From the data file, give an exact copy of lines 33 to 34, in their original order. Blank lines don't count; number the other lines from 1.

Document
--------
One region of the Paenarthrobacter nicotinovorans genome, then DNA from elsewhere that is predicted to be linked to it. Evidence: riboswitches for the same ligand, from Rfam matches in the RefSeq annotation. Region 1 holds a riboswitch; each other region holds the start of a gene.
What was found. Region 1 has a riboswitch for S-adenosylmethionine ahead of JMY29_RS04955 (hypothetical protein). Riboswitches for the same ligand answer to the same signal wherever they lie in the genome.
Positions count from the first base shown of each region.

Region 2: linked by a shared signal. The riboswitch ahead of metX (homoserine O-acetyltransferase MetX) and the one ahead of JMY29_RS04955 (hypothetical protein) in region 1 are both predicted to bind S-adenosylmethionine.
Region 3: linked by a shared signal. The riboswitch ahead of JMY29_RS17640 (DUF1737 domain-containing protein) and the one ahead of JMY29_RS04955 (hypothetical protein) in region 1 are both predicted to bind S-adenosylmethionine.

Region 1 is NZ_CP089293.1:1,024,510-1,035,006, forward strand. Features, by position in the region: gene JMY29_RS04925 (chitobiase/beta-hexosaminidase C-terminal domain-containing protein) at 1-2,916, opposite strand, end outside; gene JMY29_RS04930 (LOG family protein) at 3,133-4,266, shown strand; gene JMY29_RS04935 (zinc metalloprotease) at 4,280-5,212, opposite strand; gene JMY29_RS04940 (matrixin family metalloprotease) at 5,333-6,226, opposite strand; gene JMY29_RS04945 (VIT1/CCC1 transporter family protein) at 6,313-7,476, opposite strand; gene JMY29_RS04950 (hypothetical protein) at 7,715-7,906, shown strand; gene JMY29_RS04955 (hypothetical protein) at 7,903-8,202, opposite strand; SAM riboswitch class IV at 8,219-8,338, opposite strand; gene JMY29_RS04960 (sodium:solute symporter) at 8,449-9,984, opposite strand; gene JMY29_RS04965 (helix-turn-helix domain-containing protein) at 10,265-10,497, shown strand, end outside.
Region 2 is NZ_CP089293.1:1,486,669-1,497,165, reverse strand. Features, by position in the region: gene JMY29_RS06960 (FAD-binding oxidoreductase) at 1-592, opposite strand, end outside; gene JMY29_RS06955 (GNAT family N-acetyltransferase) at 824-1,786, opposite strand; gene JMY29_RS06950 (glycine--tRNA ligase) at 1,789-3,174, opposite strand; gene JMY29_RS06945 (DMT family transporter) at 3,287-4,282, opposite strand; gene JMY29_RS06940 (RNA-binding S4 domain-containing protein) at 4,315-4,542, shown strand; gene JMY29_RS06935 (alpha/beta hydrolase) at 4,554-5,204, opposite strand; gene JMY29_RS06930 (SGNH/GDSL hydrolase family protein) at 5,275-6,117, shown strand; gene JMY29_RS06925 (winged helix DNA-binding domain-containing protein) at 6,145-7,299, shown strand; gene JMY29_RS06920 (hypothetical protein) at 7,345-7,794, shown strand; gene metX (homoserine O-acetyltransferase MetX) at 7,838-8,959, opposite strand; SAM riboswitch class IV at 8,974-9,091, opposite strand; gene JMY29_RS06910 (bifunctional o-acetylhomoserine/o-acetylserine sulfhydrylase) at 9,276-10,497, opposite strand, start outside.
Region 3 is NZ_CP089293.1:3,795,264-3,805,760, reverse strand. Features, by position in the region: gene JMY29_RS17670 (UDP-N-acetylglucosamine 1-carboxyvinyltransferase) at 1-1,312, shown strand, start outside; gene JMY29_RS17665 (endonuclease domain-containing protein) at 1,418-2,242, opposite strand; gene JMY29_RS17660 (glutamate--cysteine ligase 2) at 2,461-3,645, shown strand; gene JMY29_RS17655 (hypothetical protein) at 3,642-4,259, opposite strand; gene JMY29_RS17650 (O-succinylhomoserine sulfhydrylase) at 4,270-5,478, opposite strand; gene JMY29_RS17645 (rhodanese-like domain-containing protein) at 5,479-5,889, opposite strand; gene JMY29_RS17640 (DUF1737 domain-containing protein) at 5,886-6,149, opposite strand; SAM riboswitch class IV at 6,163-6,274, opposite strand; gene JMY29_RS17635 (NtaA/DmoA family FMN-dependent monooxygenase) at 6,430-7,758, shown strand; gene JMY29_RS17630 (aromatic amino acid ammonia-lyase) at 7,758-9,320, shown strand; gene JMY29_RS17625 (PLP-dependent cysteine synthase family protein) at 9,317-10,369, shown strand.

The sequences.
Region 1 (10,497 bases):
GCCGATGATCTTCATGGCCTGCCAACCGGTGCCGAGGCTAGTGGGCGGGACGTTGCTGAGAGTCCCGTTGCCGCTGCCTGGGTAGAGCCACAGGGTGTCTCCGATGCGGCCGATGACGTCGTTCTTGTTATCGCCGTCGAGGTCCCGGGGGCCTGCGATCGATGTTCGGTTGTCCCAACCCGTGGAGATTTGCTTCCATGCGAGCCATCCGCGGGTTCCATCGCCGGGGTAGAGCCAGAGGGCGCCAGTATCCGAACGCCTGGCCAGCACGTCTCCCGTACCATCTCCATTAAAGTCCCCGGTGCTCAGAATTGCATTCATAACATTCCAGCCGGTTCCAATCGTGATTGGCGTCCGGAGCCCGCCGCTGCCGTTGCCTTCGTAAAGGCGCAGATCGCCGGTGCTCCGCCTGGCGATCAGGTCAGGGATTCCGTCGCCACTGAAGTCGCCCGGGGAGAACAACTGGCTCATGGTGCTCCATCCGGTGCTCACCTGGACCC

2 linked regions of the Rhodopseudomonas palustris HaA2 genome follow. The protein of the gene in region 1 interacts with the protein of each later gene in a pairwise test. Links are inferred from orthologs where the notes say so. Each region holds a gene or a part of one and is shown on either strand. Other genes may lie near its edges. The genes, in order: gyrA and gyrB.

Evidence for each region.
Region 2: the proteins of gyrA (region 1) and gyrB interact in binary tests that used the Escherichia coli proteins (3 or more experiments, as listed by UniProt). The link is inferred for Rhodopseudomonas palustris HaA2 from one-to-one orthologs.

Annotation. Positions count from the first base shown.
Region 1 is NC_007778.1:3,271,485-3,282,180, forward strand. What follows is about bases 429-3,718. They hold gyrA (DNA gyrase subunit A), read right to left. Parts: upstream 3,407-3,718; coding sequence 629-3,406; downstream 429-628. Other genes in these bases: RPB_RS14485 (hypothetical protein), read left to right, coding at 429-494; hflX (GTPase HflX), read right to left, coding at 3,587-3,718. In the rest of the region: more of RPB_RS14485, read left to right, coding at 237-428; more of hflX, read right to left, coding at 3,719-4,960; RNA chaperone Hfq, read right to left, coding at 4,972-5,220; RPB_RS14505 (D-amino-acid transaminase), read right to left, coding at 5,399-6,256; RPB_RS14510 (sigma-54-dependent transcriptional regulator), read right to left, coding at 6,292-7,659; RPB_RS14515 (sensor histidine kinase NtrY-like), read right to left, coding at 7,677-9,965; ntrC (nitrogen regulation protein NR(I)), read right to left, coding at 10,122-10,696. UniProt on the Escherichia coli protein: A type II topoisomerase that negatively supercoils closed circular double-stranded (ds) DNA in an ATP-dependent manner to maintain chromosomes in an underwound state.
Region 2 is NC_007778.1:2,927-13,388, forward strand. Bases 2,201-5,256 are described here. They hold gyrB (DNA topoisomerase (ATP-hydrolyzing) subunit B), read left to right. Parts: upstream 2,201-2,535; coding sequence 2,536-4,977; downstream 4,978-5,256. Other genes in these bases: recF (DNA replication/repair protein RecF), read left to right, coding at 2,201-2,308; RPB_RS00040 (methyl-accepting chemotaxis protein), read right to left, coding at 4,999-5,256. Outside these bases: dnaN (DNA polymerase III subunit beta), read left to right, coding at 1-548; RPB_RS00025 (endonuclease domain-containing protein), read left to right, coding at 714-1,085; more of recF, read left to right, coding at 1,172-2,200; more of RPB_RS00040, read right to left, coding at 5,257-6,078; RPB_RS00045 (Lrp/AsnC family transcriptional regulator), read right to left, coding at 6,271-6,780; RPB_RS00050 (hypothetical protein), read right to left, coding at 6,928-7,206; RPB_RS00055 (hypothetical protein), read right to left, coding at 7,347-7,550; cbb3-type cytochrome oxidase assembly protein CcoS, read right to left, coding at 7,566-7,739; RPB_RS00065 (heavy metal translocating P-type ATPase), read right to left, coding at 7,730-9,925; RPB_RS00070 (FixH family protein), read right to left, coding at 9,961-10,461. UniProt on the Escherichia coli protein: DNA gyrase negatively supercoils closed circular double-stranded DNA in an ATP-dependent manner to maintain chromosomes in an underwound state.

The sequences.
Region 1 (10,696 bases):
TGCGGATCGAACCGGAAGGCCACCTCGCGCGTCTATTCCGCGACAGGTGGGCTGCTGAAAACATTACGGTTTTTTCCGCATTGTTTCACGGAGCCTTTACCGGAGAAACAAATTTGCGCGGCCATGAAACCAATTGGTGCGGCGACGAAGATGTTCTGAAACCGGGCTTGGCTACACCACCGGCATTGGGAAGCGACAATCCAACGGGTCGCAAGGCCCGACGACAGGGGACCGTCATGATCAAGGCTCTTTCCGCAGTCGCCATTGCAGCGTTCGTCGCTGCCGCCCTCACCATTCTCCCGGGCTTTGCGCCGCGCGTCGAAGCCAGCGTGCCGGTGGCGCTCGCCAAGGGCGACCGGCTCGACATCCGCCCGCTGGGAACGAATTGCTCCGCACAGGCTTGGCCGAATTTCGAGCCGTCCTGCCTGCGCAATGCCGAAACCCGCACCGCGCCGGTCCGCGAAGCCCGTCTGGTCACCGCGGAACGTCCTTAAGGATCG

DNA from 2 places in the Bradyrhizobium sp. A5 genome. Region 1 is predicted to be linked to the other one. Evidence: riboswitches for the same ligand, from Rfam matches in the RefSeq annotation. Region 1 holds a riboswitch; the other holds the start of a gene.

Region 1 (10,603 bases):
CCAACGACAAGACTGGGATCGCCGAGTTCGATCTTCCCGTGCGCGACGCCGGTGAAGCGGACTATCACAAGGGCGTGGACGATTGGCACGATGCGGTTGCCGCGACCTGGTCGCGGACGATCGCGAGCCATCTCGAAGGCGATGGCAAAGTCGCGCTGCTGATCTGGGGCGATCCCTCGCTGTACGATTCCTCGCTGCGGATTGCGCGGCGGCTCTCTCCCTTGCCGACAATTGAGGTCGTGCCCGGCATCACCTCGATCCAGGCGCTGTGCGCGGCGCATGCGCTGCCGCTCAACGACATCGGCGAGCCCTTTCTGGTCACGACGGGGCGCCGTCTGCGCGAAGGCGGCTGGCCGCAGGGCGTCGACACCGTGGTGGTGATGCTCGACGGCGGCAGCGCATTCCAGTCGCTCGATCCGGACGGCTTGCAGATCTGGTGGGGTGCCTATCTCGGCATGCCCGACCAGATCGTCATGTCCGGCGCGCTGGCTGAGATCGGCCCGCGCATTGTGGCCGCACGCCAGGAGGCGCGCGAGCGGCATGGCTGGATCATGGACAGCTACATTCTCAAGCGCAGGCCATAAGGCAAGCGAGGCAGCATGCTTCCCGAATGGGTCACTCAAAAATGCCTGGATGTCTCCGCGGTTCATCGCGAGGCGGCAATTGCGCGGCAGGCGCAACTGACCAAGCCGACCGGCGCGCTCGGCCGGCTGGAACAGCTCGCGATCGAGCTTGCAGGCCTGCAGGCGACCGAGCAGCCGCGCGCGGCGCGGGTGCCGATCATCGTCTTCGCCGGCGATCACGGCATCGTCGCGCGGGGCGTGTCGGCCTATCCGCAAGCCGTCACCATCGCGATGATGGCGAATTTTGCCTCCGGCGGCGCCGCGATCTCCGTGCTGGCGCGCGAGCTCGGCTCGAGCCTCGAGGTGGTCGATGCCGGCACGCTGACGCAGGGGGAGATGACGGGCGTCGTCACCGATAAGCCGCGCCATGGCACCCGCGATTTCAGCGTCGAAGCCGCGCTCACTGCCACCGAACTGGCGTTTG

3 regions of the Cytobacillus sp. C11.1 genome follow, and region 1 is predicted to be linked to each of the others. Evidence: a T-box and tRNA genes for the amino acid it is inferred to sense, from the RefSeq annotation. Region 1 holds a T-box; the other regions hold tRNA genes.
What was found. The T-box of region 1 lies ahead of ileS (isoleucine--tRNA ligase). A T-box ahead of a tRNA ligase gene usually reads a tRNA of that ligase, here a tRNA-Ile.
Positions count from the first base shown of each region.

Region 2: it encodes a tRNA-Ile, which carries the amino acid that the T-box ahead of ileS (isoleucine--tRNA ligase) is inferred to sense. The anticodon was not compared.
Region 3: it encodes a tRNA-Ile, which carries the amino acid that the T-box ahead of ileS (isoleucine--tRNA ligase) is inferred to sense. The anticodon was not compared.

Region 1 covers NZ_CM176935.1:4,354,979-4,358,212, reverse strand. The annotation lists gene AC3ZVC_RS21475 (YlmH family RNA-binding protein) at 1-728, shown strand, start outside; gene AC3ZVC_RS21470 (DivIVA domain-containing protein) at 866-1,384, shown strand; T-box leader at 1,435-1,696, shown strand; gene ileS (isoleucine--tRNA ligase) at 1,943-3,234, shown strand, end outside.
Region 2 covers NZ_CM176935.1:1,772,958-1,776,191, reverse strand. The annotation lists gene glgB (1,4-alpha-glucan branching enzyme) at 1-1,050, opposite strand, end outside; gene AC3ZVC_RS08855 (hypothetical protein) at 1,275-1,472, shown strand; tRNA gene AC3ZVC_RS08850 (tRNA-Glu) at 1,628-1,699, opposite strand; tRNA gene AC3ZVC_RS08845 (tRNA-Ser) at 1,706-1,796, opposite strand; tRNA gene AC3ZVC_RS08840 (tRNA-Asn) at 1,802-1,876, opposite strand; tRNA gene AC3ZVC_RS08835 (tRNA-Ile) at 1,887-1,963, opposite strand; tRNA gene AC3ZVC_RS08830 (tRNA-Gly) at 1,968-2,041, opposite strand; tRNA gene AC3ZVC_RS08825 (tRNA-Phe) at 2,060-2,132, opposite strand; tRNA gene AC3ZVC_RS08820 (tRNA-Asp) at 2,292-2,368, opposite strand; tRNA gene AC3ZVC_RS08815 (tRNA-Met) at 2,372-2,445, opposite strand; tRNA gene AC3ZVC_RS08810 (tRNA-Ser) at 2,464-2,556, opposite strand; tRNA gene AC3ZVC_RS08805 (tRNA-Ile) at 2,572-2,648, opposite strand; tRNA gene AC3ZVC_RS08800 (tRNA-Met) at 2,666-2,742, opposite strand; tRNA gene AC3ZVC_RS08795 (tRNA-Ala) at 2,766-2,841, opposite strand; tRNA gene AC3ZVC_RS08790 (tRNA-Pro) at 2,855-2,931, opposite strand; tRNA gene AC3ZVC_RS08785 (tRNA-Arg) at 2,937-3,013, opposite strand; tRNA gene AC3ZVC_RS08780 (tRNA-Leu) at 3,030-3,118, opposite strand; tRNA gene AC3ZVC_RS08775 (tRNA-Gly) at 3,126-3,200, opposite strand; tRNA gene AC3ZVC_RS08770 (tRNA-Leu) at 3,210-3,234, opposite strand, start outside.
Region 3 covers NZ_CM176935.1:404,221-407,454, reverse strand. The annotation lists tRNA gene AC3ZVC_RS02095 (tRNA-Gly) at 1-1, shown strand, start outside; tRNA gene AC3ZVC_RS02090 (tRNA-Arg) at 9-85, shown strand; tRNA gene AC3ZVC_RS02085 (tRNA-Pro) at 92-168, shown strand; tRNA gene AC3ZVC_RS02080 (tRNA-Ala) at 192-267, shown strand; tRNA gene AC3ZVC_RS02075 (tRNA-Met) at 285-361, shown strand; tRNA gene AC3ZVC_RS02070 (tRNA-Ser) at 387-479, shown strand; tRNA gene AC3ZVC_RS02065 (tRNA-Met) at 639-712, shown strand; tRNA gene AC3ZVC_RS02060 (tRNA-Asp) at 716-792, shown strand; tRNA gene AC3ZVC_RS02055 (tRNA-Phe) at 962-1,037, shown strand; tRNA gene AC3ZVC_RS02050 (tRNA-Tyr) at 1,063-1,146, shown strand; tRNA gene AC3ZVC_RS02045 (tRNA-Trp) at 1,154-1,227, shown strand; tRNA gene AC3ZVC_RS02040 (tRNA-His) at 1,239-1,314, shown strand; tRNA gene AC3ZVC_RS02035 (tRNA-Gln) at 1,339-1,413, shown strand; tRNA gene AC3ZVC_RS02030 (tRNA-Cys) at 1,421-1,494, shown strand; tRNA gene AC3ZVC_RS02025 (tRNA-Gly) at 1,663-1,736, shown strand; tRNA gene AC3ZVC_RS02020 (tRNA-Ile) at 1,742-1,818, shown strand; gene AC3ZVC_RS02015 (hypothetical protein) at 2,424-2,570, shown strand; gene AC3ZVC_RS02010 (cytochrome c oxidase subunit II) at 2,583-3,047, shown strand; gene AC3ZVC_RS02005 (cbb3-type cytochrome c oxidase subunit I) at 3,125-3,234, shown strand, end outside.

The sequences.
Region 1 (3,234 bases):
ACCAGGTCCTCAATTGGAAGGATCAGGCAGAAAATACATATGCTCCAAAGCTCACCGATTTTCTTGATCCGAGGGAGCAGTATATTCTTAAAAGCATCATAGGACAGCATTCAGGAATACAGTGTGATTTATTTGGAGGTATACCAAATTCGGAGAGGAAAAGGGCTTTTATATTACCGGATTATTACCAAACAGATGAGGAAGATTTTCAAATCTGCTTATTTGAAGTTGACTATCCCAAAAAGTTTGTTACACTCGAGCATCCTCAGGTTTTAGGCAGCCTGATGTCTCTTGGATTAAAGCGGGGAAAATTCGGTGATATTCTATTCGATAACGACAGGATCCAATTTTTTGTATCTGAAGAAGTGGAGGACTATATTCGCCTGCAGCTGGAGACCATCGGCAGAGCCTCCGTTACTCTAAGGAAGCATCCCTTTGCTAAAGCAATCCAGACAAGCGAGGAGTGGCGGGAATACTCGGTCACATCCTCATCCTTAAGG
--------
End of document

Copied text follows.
Region 1 (3,234 bases):
ACCAGGTCCTCAATTGGAAGGATCAGGCAGAAAATACATATGCTCCAAAGCTCACCGATTTTCTTGATCCGAGGGAGCAGTATATTCTTAAAAGCATCATAGGACAGCATTCAGGAATACAGTGTGATTTATTTGGAGGTATACCAAATTCGGAGAGGAAAAGGGCTTTTATATTACCGGATTATTACCAAACAGATGAGGAAGATTTTCAAATCTGCTTATTTGAAGTTGACTATCCCAAAAAGTTTGTTACACTCGAGCATCCTCAGGTTTTAGGCAGCCTGATGTCTCTTGGATTAAAGCGGGGAAAATTCGGTGATATTCTATTCGATAACGACAGGATCCAATTTTTTGTATCTGAAGAAGTGGAGGACTATATTCGCCTGCAGCTGGAGACCATCGGCAGAGCCTCCGTTACTCTAAGGAAGCATCCCTTTGCTAAAGCAATCCAGACAAGCGAGGAGTGGCGGGAATACTCGGTCACATCCTCATCCTTAAGG